Schools engaging with Parents: Research says…

I’ve been doing a lot of reading about Parent Engagement in K-12 Schools. What has struck me is the relative lack of controversy in the literature.

There are two consistent themes in the literature:

1. The parent engagement models are both limited and validated in the research. Parents want to engage, engagement declines over the schools years, and there is a positive correlation between parent involvement and school achievement.

2. Teachers and principal need help to build successful partnerships with parents. Teachers are not equally comfortable with the use of social learning tools. So, if technology is to be used in parent engagement, we will need to train the teachers not only in the practice of parent engagement but also provide support for the technologies they will use.

Improvement Cycle School Family PartnershipsI have also come to realize that the relationship between school practice, research and policy and legislation is one of continuous, or adaptive, improvement. Innovation drives changing school practice, academic inquiry about the successes of innovative school practice drives research, public opinion fueled by the research data drives change in policy and legislation. Policy and legislation requires changes to school practice.

One piece of feedback I have received is that the improvement cycle assumes that parents and teachers WANT to be involved. I think the research is saying parents want to be involved (if one can extrapolate that every parent wants the best for his/her child) but don’t know how, and that teachers aren’t hearing the research (although some get it intuitively or through experience) so aren’t motivated and also don’t know how to engage.

I am posing these questions in an effort to validate my assumptions. Can you help?

    As a teacher, have you experienced any formal or informal preparation for involving parents in their children’s learning?

    As a parent, where do you look for support in engaging with your child’s school?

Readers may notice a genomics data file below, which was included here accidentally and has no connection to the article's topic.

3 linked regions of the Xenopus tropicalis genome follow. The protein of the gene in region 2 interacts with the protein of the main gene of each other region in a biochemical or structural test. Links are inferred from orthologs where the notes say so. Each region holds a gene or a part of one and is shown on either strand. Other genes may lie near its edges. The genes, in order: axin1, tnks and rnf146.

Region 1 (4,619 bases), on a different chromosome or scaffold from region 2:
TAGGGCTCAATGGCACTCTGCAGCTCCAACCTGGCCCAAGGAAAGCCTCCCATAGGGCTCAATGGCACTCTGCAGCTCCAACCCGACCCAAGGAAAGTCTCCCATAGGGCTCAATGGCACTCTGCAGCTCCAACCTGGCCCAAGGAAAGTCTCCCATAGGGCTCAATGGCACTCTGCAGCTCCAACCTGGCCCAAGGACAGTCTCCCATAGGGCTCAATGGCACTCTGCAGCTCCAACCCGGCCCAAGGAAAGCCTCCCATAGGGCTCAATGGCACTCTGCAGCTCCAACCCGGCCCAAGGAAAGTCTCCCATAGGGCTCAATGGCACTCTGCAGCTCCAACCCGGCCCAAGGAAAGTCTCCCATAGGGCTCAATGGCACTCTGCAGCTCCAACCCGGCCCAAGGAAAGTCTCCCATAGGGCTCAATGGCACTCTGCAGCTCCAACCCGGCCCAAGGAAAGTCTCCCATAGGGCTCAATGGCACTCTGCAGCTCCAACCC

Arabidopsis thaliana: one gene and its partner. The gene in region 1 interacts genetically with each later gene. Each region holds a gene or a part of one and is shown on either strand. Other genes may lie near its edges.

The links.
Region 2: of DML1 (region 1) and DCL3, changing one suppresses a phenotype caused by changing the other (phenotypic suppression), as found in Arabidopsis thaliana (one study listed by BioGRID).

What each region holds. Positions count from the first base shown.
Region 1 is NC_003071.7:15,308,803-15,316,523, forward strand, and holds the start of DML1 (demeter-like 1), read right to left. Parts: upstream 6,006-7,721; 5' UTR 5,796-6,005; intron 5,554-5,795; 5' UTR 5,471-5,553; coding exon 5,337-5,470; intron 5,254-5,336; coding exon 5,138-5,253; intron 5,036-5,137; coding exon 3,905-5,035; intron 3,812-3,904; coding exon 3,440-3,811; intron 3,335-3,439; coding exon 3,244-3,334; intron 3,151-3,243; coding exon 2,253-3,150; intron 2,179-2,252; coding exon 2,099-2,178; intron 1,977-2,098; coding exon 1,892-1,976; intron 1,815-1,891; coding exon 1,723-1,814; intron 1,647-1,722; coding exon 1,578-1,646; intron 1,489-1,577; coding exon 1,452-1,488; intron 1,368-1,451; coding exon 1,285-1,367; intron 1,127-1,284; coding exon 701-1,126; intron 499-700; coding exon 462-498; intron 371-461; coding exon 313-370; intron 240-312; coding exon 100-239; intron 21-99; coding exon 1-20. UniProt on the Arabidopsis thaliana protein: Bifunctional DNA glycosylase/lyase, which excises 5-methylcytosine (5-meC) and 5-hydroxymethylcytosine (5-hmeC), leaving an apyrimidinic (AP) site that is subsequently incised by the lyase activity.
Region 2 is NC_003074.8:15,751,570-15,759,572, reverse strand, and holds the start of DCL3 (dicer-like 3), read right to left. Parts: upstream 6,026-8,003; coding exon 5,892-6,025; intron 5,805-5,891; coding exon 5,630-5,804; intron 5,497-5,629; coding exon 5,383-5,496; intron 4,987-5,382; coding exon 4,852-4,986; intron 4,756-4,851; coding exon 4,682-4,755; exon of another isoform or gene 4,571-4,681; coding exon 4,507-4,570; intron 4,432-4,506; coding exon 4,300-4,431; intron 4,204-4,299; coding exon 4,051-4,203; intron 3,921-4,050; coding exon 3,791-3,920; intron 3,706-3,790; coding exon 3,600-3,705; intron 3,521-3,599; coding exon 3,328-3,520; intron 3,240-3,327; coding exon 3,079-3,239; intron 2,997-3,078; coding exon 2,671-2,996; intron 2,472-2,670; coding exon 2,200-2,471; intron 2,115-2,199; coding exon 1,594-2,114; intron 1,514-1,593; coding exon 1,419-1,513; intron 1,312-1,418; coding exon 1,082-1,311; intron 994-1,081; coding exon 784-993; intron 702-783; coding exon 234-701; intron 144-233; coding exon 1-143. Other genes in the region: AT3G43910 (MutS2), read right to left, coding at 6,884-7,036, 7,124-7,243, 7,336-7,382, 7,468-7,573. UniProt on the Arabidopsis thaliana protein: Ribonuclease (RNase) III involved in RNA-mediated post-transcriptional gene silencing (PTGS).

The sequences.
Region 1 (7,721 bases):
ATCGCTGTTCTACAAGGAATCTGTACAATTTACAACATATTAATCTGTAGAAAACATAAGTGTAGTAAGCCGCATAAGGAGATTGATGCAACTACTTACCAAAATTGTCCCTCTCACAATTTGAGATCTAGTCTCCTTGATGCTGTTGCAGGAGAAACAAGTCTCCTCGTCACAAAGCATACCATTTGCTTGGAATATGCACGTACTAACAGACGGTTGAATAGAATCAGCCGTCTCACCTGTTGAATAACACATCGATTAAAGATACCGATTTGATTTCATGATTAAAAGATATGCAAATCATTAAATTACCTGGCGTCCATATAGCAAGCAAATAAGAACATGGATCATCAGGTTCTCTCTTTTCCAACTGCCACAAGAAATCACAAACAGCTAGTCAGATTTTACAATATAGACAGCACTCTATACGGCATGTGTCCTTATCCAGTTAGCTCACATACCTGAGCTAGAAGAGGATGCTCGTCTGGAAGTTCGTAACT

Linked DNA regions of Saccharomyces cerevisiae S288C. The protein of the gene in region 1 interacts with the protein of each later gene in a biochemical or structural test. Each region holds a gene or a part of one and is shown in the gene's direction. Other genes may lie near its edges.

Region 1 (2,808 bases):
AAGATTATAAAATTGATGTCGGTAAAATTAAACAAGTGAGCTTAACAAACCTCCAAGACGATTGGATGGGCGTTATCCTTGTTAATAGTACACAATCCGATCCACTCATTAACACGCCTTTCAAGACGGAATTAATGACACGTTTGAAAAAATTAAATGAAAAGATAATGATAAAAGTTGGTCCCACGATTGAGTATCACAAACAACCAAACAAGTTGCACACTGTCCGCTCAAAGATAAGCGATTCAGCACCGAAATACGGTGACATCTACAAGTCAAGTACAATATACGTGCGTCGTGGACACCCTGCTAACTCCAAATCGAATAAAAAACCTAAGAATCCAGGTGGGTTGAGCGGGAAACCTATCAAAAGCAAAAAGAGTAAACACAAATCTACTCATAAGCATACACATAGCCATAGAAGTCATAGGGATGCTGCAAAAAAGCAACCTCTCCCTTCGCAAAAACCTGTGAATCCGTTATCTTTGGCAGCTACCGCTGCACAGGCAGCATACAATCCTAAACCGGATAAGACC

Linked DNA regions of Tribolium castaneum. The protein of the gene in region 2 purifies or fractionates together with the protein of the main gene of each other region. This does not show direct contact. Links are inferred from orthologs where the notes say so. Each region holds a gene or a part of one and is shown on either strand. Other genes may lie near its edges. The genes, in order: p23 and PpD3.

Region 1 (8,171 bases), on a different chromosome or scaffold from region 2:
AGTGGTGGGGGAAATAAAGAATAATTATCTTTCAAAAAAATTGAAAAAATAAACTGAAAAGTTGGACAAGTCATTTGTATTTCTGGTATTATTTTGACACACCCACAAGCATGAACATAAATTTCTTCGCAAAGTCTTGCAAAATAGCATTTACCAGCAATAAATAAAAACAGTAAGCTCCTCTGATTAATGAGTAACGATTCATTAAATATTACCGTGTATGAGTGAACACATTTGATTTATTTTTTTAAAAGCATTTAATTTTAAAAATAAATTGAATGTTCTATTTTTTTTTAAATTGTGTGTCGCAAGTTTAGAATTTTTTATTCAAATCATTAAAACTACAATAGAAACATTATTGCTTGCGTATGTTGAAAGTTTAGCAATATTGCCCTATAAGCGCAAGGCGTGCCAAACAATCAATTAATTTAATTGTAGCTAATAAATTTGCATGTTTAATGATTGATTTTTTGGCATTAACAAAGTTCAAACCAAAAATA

Or propose an alternate conclusion. This is a work in progress.

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Parent Choice and School Reform: The Case of the Science Leadership Academy



Parents and Students
Originally uploaded by PGoGS

Meaningful parent involvement requires more than just programming. Some would argue it begs for major school reform.

Mark Holmes, Honourary Patron of the Society for Quality Education and Professor Emeritus at Ontario Institute for Studies in Education lays bare his personal bias on his views of the aims of education while advocating for choice for all parents in his book The Reformation of Canada’s Schools: Breaking the Barriers to Parental Choice. Holmes’ book describes a reformation of Canadian education that would combine area public schools directed by elected parent councils and distributed programs of choice accessible (at least nominally if not geographically possible) by all. School districts would become managers of support infrastructure systems (buildings, human resources, transportation, administrative operations) rather than directors of a particular educational philosopy. Provincial authorities would provide central policies and standards respecting outcomes, student evaluation, funding to schools (not just districts), collective agreements for staff especially teachers, and collection of data to support decision-making by parents and schools.

The Science Leadership Academy in Philadelphia PA is a such school of choice that is lauded for its educational and physical design. Parent involvement is key. SLA provides programs for parents that truly engage them. The school’s mission and vision page includes the following: “At the SLA, learning will not be just something that happens from 8:30am to 3:00pm, but a continuous process that expands beyond the four walls of the classroom into every facet of our lives.”

I had the opportunity to dialogue with Chris Lehmann, the principal, in Alec Couros’ graduate class (listen to the recording). Chris doesn’t understand why some schools don’t honour the parents by sharing the rich life of high schools with them. Why not take announcements and email them home? He suggests it is such a simple way to start. At his school, they run social networking sessions just for parents, so that they can participate in the same technologies that their children are using. And they broadcast frequently using ustream.tv (but he does beliee there is a limit to transparency – kids need to have a place to make mistakes. So their Moodle environment has both a walled garden and a public place.) Chris believes that parents have a right to know what is giong on in their children’s lives.

How much is the Science Leadership Academy an example of Holmes’ view on educational reform? Not only is SLA a school of choice, but it also operates under a particular philosophy of education (which despite its self-described progressive curriculum, I would suggest Technocratic-Traditionalist) as evidenced through the three questions in its mission statement: “How do we learn?” “What can we create?” “What does it mean to lead?” Leadership is distributed among parents, teachers and students.